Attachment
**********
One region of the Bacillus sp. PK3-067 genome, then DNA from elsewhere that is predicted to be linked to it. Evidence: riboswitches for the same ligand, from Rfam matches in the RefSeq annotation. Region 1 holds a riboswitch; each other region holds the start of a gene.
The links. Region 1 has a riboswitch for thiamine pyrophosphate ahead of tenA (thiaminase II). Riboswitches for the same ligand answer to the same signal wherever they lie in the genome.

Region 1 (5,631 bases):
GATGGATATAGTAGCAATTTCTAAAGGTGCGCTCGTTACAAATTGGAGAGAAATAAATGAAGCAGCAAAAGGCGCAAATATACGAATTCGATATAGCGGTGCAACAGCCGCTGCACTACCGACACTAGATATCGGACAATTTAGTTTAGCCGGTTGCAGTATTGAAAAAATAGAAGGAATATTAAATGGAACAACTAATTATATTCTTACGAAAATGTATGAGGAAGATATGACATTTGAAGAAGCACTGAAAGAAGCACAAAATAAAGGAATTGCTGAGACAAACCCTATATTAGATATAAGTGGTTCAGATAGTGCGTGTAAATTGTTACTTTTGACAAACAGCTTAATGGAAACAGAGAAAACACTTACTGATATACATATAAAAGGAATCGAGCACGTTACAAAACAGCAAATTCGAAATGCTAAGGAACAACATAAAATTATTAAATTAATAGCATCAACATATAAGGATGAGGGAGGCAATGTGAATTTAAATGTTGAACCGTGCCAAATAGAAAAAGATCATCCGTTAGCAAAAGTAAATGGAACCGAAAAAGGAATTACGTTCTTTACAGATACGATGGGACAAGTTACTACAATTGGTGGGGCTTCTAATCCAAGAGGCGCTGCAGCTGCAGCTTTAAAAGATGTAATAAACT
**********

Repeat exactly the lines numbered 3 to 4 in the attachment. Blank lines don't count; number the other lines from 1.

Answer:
Region 1 (5,631 bases):
GATGGATATAGTAGCAATTTCTAAAGGTGCGCTCGTTACAAATTGGAGAGAAATAAATGAAGCAGCAAAAGGCGCAAATATACGAATTCGATATAGCGGTGCAACAGCCGCTGCACTACCGACACTAGATATCGGACAATTTAGTTTAGCCGGTTGCAGTATTGAAAAAATAGAAGGAATATTAAATGGAACAACTAATTATATTCTTACGAAAATGTATGAGGAAGATATGACATTTGAAGAAGCACTGAAAGAAGCACAAAATAAAGGAATTGCTGAGACAAACCCTATATTAGATATAAGTGGTTCAGATAGTGCGTGTAAATTGTTACTTTTGACAAACAGCTTAATGGAAACAGAGAAAACACTTACTGATATACATATAAAAGGAATCGAGCACGTTACAAAACAGCAAATTCGAAATGCTAAGGAACAACATAAAATTATTAAATTAATAGCATCAACATATAAGGATGAGGGAGGCAATGTGAATTTAAATGTTGAACCGTGCCAAATAGAAAAAGATCATCCGTTAGCAAAAGTAAATGGAACCGAAAAAGGAATTACGTTCTTTACAGATACGATGGGACAAGTTACTACAATTGGTGGGGCTTCTAATCCAAGAGGCGCTGCAGCTGCAGCTTTAAAAGATGTAATAAACT